July 1, 2020
4 minute read
I’ve been on Facebook since 2010. This week I decided it was time to let go. I agree with Elon Musk’s statement, Facebook is lame. It didn’t used to be.
In 2014-2016 I made efforts to reduce my time spent on the platform and unfollowed all my Facebook friends. My feed was just an empty void, which sometimes hilariously struggled to load literally nothing. It would sit there with an eternal throbber or present some sort of error like it was Facebook’s infrastructure at fault. And, in a way, it was indeed Facebook’s fault, that I didn’t want to see anyone’s posts.
At some point around 2014-2015 they ruined the usefulness of the feed for keeping up with your friends by switching to a algorithmic order of posts, instead of chronologically. This meant that Facebook decided what was most relevant for me and what didn’t matter, and like most decisions made for you instead of by you, it was wrong. I saw even more posts that I didn’t want to see and found I was unfollowing people simply because Facebook decided that I should see more of their posts in my feed. Yes, there was a way to switch back to the Most Recent view, but it never stuck and sometimes it didn’t work at all.
Thus, the feed was rendered completely useless and since I was unfollowing people every day, I decided to go all the way and unfollowed everyone.
In 2016 I really wanted to completely delete my account, however at the time I was holding on because I was being invited to events (parties) a lot via the platform. Facebook was definitely the way to organize events.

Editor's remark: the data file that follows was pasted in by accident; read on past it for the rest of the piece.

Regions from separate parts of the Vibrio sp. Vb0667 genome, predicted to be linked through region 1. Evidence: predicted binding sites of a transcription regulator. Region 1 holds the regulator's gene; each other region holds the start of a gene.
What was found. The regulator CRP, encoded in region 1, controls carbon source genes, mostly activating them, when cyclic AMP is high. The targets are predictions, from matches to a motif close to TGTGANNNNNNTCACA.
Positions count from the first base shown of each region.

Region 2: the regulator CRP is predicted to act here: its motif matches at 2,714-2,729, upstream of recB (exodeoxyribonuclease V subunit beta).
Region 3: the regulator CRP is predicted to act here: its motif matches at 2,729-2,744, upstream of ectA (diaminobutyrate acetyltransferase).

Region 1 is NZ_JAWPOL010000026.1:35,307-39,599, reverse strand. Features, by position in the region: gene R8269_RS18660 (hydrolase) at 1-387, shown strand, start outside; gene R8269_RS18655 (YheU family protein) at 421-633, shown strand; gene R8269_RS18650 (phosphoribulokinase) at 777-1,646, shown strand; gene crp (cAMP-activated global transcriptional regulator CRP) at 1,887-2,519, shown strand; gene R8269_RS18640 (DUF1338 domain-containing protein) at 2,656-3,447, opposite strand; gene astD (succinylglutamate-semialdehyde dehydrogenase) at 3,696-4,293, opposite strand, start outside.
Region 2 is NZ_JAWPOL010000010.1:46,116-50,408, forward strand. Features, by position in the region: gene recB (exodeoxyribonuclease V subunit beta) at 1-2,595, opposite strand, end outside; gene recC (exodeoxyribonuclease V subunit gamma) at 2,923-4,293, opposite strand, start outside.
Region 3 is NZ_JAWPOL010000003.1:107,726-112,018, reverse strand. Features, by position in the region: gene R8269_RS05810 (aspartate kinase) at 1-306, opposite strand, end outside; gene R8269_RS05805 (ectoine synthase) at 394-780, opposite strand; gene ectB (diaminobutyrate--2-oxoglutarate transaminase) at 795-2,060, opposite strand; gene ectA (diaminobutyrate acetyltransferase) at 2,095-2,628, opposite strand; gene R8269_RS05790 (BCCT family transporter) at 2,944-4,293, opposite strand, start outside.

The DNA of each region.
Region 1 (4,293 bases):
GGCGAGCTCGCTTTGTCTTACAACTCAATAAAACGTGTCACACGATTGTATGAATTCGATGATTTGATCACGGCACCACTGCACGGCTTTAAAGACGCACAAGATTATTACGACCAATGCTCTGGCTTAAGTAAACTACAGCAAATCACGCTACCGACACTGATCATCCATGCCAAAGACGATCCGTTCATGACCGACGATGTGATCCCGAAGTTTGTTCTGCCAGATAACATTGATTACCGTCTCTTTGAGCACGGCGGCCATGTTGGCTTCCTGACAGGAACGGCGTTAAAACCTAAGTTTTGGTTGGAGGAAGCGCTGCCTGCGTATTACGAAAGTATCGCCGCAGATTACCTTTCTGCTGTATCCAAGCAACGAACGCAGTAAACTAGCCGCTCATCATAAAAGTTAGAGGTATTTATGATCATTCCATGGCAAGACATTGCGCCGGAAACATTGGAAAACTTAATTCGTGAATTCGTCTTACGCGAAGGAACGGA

However, due to current events, no one is throwing parties or meetups. Thus, Facebook Events is now useless to me.
Facebook Groups was good for a while, but it suffered the same issue with the feed, except worse, since some of the groups I was in had hundreds of people. I decided these also were useless, since very little of the content interested me anymore.
So if the feed, events, and groups are no longer useful, what is the point of staying on Facebook? Marketplace and its integration with Messenger is very good and one of the fastest ways to sell your stuff online, but I don’t have anything to sell right now and I can always use the myriad of Craigslist and clones out there with equal effect. When events start happening again, the people that matter the most have my number. And keeping up with everyone else’s lives is exhausting, I’d rather have a good one-on-one catching up conversation than see it in a feed or story.
Speaking of stories, I deleted Snapchat and Instagram as well. Snapchat due to not using it anymore, I only had 2-3 friends that regularly sent me snaps on there and many of my old Snapchat contacts had moved on. I deleted Instagram just because it’s such a time sink and most of the content doesn’t interest me anymore.
I also really dislike the ‘stories’ format inspired by Snapchat and then copied by Facebook across all their apps. I don’t need minute-by-minute video updates of people’s lives.
And then there’s the content garbage that media/“influencer” companies pollute the platforms with. Snapchat’s stories page looks like the magazine rack at a gas station with all the clickbait titles and attention-grabbing imagery. Instagram is full of bad meme images, pixelated Twitter screenshots, and content ripped off of TikTok (don’t get me started on that platform).
Privacy-wise, there’s a lot of concerns and every new article on Facebook privacy irks me just a little bit more, though I’m not a diehard privacy advocate. I still have and use a Google account, I shop on Amazon (although much less recently due to long shipping times, I cancelled Prime), and I am still on Twitter, although the latter I have also stopped using as much as I used to. Maybe I will get rid of that too, but I have not decided yet.
I will always appreciate the good experiences I had with Facebook and Instagram, and that’s a good mindset for anything you’re letting go. The good days are long gone though and it’s time to move on. If any of my Facebook friends need to contact me, the important people have my phone number.